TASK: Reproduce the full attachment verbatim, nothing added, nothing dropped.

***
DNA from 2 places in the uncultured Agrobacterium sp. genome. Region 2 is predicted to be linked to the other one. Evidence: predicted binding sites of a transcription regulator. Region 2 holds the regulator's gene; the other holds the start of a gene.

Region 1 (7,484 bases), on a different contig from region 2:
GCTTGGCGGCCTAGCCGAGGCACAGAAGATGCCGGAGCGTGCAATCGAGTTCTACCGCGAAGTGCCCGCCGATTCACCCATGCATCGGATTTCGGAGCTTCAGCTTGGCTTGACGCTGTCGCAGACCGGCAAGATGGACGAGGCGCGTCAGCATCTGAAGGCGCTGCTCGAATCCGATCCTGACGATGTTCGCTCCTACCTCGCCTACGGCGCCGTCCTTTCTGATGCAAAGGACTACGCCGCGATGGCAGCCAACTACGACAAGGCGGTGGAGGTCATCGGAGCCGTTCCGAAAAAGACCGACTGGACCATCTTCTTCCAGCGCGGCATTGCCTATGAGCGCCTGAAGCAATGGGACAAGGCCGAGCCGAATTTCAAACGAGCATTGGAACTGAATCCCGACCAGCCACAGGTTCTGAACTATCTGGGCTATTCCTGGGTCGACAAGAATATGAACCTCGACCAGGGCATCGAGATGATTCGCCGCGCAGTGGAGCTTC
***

DNA from 2 places in the uncultured Agrobacterium sp. genome. Region 2 is predicted to be linked to the other one. Evidence: predicted binding sites of a transcription regulator. Region 2 holds the regulator's gene; the other holds the start of a gene.

Region 1 (7,484 bases), on a different contig from region 2:
GCTTGGCGGCCTAGCCGAGGCACAGAAGATGCCGGAGCGTGCAATCGAGTTCTACCGCGAAGTGCCCGCCGATTCACCCATGCATCGGATTTCGGAGCTTCAGCTTGGCTTGACGCTGTCGCAGACCGGCAAGATGGACGAGGCGCGTCAGCATCTGAAGGCGCTGCTCGAATCCGATCCTGACGATGTTCGCTCCTACCTCGCCTACGGCGCCGTCCTTTCTGATGCAAAGGACTACGCCGCGATGGCAGCCAACTACGACAAGGCGGTGGAGGTCATCGGAGCCGTTCCGAAAAAGACCGACTGGACCATCTTCTTCCAGCGCGGCATTGCCTATGAGCGCCTGAAGCAATGGGACAAGGCCGAGCCGAATTTCAAACGAGCATTGGAACTGAATCCCGACCAGCCACAGGTTCTGAACTATCTGGGCTATTCCTGGGTCGACAAGAATATGAACCTCGACCAGGGCATCGAGATGATTCGCCGCGCAGTGGAGCTTC